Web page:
Delving deeper into the technical framework, Innovile’s solution architecture is designed around microservices and APIs and includes a data collection ETL layer and an NMS Execution Coordinator layer. This architecture supports various data collection protocols, predominantly utilizing SFTP connections for collecting vendor-specific files, emphasizing the importance of a vendor-independent platform. Parsing and loading this data are the responsibilities of the ETL layer. Another vendor-dependent layer is the coordinator layer, which executes the changes. Innovile has a module coordination responsibility to prioritize the requests and manage conflicting items.
Figure-2: Innovile Solution Architecture
NBI: A Key Module for Open RAN Integrations in Configuration Management
The integration of Open RAN systems into established CM platforms underscores the necessity for robust Northbound Interface (NBI) implementations from Open RAN vendors. Integration ensures seamless parameter adjustments without disrupting the management processes, advocating for a harmonized approach to managing network elements indirectly through CM platforms. In legacy systems, for some nodes, it is possible to connect to make changes directly. Still, these changes should be synchronized with the vendor management system so as not to cause any conflict in the management processes. If a change is made without vendor NMS knowledge, it may use wrong or old parameter values for network functions. To prevent this kind of conflict in Open RAN systems, as it is implemented in legacy systems, each Open RAN vendor should implement NBIs to allow parameter changes in their system.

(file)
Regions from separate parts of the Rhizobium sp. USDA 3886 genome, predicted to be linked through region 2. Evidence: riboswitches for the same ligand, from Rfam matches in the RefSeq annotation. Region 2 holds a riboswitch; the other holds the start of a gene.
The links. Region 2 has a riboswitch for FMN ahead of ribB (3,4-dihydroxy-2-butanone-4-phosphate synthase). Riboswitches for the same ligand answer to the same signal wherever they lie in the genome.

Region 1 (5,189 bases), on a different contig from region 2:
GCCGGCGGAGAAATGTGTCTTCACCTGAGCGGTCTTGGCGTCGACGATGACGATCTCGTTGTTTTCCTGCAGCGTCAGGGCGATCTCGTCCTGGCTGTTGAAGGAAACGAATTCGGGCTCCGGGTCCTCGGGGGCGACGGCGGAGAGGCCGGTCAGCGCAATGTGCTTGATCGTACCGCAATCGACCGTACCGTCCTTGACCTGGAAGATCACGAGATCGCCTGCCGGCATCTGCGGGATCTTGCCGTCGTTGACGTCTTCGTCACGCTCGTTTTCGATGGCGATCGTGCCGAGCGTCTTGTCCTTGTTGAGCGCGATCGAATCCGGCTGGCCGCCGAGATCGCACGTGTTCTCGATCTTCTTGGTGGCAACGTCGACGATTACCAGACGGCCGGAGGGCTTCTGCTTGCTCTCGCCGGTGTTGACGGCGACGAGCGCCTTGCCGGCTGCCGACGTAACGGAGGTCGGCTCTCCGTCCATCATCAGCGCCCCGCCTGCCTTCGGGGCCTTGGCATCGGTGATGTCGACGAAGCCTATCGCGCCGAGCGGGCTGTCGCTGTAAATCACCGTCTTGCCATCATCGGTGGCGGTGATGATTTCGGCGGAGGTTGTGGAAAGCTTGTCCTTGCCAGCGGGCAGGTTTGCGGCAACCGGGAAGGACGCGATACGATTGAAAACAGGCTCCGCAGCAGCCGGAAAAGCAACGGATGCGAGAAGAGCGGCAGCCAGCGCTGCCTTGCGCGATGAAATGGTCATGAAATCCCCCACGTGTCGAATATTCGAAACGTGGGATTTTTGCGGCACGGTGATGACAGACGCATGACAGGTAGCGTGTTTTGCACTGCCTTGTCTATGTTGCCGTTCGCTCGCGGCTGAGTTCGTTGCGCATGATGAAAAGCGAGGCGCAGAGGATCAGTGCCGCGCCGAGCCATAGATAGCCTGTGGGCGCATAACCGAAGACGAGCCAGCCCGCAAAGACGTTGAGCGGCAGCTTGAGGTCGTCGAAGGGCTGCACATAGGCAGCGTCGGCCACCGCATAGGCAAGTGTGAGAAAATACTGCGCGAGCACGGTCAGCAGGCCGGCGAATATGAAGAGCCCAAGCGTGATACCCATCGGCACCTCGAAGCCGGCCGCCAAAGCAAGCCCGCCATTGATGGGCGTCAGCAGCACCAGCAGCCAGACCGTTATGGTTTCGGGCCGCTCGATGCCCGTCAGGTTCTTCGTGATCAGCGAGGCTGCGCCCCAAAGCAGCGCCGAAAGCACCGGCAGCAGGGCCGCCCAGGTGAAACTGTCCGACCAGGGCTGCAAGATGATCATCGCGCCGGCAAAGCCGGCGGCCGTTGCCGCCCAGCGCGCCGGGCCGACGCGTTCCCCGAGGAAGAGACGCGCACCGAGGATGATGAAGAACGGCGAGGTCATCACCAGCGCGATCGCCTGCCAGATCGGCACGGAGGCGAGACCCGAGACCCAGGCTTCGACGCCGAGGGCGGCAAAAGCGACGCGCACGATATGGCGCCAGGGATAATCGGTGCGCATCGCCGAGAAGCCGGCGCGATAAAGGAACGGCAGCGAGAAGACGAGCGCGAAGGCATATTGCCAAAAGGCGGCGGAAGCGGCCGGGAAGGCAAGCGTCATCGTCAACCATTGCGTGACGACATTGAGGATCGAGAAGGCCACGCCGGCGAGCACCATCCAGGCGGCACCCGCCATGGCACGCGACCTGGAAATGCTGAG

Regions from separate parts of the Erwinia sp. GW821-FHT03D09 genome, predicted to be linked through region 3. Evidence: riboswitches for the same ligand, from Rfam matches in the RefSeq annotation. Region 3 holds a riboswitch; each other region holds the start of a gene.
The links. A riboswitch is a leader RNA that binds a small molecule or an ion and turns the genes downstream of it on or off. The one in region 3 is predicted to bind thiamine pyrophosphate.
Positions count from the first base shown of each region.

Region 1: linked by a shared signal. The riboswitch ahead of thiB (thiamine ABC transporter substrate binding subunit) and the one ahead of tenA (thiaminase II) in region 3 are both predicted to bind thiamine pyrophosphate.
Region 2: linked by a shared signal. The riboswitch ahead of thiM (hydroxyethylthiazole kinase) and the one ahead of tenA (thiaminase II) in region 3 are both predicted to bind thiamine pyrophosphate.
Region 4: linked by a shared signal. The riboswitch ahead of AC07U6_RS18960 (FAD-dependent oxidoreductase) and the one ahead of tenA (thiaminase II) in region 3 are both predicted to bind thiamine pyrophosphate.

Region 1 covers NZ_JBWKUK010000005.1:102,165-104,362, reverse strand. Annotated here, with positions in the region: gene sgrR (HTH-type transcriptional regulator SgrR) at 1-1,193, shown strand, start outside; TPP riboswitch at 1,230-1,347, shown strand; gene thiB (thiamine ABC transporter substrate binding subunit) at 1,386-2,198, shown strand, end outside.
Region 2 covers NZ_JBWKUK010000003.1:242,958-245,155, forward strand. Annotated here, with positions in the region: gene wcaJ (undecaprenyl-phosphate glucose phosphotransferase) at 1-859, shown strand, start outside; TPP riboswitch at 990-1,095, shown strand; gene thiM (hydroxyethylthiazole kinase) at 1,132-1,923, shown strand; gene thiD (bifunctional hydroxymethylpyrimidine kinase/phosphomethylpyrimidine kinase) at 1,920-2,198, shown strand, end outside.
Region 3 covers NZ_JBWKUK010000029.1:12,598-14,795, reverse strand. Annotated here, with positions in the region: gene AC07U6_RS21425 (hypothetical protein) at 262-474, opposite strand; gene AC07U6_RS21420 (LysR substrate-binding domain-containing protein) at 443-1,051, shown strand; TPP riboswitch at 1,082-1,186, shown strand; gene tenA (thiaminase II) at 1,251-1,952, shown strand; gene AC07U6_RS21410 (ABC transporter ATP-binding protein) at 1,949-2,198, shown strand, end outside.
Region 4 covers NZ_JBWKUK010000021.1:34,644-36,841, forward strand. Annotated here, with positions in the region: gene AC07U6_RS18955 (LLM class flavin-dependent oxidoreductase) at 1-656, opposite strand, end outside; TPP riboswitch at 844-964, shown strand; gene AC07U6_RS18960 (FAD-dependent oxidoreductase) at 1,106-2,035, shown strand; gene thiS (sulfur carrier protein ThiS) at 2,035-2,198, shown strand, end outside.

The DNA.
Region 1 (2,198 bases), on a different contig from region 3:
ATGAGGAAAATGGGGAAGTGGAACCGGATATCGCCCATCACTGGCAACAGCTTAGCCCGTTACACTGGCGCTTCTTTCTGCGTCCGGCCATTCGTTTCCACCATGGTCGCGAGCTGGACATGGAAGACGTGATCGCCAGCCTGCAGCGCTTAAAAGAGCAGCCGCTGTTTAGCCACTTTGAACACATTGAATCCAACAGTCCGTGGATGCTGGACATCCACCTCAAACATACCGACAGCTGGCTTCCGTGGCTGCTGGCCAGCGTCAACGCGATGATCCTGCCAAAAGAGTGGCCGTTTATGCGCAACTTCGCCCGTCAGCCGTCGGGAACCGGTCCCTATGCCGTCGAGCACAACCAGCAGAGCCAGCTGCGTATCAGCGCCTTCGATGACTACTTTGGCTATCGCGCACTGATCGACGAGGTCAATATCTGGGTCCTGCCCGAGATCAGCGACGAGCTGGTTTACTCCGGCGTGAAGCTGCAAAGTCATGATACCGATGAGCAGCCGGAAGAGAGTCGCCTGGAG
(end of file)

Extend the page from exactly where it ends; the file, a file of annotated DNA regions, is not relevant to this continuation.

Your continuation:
Organizations defining and developing Open RAN standards cannot force vendors to use NBI protocols as vendors can handle functionalities in their preferred way. For example, the O-RAN alliance defined the Operation and Maintenance (OAM) interface, and the network protocol to be used was decided to be The Network Configuration Protocol (NetConf). Open RAN vendors implement this interface and provide compliance with the specifications, but NBI could use a different approach since external interactions with the system are not regulated. Open RAN communities share similar concerns, and new projects are planned to work on a unified management supporting multi-vendor systems. As explained above, Open RAN vendors’ NBI implementations will be crucial to managing their systems using existing CM platforms. During the trials, NBI requirements should be identified, and the scope of the prosecution should contain these interface tests as another success criterion. Standardized vendor-agnostic NBI interfaces are essential when implementing zero-touch networks to overcome the challenge of non-standardized vendor-specific interfaces and protocols.
Conclusion: Pioneering Telecom Network Configuration Management with Innovile
Innovile’s suite of solutions, encompassing CM, SON, and NMS modules, presents a unified solution for telecom operators seeking simplicity and E2E management capabilities. Open RAN continues to gain traction as a formidable alternative to legacy networks. Innovile’s dedication to embracing innovative technologies and expanding its solution capabilities underscores its commitment to catering to the dynamic needs of the HetNet environment.